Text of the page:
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Studies in Eastern Mediterranean Archaeology II - SEMA II
350 s, s/b resimler, İngilizce.
In 1987 a potters' quarter was discovered to the east of the town of Sagalassos (SW Asia Minor, the region of Pissidia). In an area of about two hectares dump of misfired pottery provide evidence for the local production of a wide variety of ceramic products. In economical terms, the local tableware or Sagalassos red slip ware can be considered the most important feature of this production centre.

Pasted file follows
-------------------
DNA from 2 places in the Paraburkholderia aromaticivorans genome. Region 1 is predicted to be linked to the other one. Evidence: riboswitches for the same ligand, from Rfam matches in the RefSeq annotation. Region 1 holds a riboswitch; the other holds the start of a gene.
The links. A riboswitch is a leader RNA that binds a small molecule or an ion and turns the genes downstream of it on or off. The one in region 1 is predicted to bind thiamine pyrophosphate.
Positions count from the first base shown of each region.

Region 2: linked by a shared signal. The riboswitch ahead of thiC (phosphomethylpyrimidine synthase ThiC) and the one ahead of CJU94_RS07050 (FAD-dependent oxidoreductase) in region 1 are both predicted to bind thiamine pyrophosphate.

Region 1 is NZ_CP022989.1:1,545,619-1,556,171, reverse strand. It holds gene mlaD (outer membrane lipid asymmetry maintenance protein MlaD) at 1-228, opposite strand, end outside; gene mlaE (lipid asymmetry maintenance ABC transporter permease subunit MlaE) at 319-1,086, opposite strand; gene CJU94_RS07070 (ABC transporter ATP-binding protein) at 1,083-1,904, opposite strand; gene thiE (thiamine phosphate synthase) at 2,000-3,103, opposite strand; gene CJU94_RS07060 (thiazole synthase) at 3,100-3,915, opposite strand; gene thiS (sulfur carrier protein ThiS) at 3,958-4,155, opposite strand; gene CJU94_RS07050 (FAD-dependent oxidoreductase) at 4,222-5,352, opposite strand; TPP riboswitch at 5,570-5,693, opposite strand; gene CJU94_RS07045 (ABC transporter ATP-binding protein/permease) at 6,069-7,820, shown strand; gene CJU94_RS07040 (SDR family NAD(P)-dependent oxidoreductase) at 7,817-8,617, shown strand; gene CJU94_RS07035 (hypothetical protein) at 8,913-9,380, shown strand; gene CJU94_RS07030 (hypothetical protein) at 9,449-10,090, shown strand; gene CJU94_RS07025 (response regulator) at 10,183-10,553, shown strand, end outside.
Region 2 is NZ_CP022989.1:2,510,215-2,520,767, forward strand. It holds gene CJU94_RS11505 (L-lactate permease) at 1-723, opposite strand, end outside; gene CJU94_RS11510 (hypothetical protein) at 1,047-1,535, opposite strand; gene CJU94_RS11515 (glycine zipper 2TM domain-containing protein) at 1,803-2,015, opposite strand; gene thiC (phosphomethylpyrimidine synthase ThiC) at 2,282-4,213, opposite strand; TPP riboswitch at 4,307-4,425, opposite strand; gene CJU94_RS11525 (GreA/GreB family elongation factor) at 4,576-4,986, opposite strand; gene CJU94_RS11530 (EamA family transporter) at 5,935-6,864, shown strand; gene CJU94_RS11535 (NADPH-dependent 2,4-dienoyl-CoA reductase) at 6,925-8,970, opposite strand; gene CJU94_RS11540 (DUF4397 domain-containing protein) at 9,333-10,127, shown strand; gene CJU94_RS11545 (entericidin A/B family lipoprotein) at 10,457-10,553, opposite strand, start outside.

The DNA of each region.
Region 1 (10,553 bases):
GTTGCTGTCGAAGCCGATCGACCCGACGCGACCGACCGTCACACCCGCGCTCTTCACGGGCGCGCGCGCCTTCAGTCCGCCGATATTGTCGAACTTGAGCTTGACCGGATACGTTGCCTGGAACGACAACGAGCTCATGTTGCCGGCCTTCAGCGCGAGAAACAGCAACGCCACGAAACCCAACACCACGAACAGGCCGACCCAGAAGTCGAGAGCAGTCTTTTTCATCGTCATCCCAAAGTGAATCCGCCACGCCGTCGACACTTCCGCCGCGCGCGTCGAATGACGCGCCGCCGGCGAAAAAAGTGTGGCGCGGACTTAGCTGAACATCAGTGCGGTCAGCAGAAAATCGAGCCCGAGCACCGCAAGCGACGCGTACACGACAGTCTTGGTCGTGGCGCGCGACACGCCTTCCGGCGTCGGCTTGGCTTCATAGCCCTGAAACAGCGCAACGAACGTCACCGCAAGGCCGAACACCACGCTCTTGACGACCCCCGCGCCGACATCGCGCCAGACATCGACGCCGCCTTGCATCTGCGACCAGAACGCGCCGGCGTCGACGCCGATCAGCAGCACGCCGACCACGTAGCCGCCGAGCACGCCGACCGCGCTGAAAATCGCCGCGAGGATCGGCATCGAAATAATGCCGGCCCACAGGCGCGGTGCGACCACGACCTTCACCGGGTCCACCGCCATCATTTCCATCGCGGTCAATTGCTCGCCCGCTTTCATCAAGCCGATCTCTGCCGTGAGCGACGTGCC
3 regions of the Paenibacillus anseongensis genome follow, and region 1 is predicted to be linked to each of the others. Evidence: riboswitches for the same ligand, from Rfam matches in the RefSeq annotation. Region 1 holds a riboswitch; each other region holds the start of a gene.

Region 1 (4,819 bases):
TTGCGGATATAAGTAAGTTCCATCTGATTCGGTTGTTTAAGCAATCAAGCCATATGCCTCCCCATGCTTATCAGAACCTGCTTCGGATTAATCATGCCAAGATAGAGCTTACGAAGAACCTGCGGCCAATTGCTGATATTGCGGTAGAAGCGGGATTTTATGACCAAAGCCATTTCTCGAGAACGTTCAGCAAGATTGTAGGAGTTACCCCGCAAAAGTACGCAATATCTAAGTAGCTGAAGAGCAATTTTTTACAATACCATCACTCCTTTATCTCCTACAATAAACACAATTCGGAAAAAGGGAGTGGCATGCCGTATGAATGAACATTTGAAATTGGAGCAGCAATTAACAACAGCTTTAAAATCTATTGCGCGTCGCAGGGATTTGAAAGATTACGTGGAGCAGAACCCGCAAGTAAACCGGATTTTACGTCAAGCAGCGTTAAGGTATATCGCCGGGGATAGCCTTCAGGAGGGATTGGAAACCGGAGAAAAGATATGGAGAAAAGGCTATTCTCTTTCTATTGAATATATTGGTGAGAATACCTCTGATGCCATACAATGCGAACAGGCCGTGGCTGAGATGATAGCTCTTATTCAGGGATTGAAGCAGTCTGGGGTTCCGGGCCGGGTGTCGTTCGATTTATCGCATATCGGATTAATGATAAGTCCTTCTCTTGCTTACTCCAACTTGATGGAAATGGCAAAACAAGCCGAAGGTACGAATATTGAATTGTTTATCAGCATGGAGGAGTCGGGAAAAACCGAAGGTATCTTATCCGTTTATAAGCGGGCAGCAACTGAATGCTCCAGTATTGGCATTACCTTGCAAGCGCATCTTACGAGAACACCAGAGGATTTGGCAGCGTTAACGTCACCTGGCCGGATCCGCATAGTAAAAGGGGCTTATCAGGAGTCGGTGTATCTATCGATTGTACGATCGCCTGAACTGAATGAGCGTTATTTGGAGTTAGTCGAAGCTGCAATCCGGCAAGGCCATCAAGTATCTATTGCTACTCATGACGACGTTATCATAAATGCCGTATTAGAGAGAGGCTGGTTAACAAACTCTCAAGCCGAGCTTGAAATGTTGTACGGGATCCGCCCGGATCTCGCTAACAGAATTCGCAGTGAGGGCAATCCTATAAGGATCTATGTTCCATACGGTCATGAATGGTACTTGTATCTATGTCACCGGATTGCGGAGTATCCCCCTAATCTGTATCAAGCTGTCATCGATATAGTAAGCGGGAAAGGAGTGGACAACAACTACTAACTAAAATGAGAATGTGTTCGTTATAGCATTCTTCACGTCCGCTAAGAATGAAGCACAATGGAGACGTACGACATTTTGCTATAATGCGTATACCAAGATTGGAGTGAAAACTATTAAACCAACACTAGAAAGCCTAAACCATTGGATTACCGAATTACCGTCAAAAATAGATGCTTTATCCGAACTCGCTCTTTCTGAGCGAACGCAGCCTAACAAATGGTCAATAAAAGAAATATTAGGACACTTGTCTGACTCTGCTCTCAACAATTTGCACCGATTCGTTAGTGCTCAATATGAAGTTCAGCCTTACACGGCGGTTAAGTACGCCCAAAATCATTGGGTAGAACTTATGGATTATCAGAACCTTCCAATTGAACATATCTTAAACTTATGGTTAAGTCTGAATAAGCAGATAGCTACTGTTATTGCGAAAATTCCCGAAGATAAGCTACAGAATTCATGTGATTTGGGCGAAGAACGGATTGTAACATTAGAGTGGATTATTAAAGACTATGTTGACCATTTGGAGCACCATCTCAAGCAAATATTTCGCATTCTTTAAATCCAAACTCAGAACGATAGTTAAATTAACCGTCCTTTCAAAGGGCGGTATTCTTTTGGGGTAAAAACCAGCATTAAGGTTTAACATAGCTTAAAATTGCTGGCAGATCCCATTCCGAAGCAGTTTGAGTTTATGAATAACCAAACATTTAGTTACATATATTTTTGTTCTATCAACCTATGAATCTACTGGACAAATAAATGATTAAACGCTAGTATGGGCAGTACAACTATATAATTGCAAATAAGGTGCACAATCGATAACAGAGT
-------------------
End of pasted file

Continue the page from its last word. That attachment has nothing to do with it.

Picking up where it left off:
After a Hellenistic antecedent, mass production of this tableware started during the Augustan period and lasted into the first half of the seventh century AD. The town of Sagalassos was abandoned shortly afterwards. The ware was traded intensively throughout Anatolia, and has also been identified at a series of sites in the eastern Mediterranean. This volume presents, on the one hand, an overview of the typology of Sagalassos red slip ware, based on descriptive statistical techniques. On the other hand, the chronological evolution of Sagalassos red slip ware is defined by linking quantified ceramic assemblages.